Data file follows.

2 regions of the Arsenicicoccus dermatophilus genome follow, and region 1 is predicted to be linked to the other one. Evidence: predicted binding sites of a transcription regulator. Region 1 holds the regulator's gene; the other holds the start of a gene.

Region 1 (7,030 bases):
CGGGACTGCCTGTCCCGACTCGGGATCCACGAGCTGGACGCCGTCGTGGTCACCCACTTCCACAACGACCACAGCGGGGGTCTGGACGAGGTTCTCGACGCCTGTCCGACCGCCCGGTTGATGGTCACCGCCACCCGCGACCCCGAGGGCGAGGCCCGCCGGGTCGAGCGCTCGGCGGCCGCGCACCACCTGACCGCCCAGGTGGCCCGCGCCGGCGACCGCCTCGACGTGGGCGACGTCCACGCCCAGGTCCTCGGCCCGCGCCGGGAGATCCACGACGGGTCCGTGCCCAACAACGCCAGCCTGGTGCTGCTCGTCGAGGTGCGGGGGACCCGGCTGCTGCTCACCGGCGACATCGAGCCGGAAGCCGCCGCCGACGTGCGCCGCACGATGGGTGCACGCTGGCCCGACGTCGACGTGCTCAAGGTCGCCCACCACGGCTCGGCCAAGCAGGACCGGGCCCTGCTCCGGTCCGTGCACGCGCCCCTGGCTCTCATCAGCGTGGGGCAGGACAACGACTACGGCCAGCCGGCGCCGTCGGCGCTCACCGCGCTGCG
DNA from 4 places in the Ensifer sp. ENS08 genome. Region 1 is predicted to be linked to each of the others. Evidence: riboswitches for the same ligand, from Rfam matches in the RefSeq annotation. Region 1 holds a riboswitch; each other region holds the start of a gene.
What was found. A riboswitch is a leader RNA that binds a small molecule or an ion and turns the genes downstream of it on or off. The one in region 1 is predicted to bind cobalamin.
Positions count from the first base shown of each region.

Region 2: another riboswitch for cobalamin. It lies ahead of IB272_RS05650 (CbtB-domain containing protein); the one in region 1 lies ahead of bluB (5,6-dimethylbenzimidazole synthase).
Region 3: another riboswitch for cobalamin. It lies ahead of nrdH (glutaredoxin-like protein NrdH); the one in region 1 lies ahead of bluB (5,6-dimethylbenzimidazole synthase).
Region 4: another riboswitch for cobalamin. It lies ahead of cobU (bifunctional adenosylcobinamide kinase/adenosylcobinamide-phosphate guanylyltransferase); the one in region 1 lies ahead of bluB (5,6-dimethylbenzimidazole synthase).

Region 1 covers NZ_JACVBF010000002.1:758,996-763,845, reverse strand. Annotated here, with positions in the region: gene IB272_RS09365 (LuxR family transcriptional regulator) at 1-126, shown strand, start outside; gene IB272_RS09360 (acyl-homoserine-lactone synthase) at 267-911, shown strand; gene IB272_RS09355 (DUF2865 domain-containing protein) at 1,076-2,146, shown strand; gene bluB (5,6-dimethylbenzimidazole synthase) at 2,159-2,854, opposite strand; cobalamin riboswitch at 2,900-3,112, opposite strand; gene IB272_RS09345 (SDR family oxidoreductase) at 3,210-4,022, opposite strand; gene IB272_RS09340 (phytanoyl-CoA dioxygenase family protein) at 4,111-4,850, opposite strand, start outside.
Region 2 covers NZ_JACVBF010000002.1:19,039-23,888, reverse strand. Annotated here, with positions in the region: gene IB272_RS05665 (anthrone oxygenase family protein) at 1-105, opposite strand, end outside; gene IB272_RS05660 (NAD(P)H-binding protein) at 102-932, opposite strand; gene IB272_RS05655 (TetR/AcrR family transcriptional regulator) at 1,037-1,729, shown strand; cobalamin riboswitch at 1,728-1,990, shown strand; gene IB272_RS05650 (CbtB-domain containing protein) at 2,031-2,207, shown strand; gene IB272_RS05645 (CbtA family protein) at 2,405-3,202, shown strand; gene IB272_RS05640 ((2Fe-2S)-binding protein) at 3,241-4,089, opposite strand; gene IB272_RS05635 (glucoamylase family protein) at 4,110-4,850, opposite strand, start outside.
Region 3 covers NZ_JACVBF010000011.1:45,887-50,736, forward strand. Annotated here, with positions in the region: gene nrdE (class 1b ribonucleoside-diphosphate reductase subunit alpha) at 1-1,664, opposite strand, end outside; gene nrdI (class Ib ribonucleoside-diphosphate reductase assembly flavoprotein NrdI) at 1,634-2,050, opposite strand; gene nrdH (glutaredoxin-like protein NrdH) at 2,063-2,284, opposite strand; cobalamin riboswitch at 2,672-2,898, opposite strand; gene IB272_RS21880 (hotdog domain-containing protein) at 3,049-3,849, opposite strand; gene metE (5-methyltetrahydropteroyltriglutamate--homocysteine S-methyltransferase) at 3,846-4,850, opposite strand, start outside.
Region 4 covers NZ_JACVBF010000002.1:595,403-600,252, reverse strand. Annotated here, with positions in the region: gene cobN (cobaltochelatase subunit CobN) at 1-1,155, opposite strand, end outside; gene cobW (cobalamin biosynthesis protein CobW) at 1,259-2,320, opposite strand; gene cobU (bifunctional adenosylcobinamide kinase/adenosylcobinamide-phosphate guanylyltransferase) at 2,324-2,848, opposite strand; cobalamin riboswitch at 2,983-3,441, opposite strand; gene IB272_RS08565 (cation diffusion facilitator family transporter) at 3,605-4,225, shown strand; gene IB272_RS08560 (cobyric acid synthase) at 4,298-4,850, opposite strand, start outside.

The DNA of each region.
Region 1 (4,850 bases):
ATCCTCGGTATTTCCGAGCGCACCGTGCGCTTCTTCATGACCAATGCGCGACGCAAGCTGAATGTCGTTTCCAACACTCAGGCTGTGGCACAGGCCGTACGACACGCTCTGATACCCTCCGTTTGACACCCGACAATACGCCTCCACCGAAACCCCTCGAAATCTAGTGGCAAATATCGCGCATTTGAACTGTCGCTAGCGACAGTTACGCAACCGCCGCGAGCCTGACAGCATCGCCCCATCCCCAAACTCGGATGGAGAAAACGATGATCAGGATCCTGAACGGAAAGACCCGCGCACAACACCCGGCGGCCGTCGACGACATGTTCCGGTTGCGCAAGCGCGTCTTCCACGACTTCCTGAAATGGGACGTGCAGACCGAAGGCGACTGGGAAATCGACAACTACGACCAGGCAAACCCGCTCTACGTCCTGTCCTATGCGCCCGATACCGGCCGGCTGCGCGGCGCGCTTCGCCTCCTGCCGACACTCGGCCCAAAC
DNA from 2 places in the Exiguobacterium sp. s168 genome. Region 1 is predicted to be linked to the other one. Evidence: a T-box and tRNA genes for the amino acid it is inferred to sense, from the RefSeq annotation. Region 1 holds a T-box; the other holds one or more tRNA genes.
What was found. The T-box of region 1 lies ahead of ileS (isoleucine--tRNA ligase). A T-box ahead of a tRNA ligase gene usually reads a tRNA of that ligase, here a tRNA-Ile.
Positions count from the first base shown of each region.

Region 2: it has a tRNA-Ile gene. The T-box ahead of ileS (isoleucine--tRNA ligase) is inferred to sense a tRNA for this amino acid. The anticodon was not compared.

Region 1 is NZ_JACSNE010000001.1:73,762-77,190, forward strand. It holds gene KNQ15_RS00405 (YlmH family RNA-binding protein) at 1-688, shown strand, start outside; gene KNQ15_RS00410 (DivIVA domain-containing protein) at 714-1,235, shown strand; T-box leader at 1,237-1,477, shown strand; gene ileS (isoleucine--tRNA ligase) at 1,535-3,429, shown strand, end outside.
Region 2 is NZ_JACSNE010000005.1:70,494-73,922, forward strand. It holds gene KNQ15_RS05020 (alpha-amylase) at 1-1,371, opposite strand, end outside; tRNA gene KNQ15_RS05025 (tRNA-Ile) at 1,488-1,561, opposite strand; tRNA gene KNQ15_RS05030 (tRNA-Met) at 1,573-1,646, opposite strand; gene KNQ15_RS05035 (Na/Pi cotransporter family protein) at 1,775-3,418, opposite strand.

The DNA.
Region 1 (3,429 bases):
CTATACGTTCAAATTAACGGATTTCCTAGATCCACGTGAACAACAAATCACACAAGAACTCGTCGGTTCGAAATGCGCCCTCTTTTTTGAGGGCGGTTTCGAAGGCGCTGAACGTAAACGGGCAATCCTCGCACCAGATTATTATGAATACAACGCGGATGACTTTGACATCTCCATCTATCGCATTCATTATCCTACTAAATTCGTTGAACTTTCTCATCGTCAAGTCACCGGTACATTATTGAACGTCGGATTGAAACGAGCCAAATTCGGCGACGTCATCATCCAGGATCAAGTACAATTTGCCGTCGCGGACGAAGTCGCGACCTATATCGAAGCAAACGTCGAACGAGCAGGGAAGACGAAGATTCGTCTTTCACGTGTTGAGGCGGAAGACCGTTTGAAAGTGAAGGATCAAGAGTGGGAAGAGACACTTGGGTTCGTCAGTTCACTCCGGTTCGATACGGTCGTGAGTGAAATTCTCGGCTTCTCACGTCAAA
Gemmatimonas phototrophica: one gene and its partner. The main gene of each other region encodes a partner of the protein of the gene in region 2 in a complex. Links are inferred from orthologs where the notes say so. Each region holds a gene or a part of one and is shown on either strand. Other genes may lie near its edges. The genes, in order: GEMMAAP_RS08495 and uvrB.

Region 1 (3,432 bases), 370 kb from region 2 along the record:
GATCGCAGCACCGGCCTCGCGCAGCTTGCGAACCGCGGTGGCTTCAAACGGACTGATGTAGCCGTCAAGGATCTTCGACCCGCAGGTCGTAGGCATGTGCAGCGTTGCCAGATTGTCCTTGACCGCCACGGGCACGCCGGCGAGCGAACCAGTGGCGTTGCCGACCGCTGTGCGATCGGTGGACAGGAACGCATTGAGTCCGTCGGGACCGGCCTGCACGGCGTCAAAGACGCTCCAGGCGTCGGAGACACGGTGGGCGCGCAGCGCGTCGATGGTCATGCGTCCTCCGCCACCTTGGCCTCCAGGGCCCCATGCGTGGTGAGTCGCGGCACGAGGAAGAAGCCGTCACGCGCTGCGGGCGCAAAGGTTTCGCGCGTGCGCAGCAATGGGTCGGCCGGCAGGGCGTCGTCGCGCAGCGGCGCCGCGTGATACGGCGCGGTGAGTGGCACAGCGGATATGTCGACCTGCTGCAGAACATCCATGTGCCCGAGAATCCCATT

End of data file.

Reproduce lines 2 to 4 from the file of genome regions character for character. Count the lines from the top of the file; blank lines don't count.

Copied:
Region 1 (7,030 bases):
CGGGACTGCCTGTCCCGACTCGGGATCCACGAGCTGGACGCCGTCGTGGTCACCCACTTCCACAACGACCACAGCGGGGGTCTGGACGAGGTTCTCGACGCCTGTCCGACCGCCCGGTTGATGGTCACCGCCACCCGCGACCCCGAGGGCGAGGCCCGCCGGGTCGAGCGCTCGGCGGCCGCGCACCACCTGACCGCCCAGGTGGCCCGCGCCGGCGACCGCCTCGACGTGGGCGACGTCCACGCCCAGGTCCTCGGCCCGCGCCGGGAGATCCACGACGGGTCCGTGCCCAACAACGCCAGCCTGGTGCTGCTCGTCGAGGTGCGGGGGACCCGGCTGCTGCTCACCGGCGACATCGAGCCGGAAGCCGCCGCCGACGTGCGCCGCACGATGGGTGCACGCTGGCCCGACGTCGACGTGCTCAAGGTCGCCCACCACGGCTCGGCCAAGCAGGACCGGGCCCTGCTCCGGTCCGTGCACGCGCCCCTGGCTCTCATCAGCGTGGGGCAGGACAACGACTACGGCCAGCCGGCGCCGTCGGCGCTCACCGCGCTGCG
DNA from 4 places in the Ensifer sp. ENS08 genome. Region 1 is predicted to be linked to each of the others. Evidence: riboswitches for the same ligand, from Rfam matches in the RefSeq annotation. Region 1 holds a riboswitch; each other region holds the start of a gene.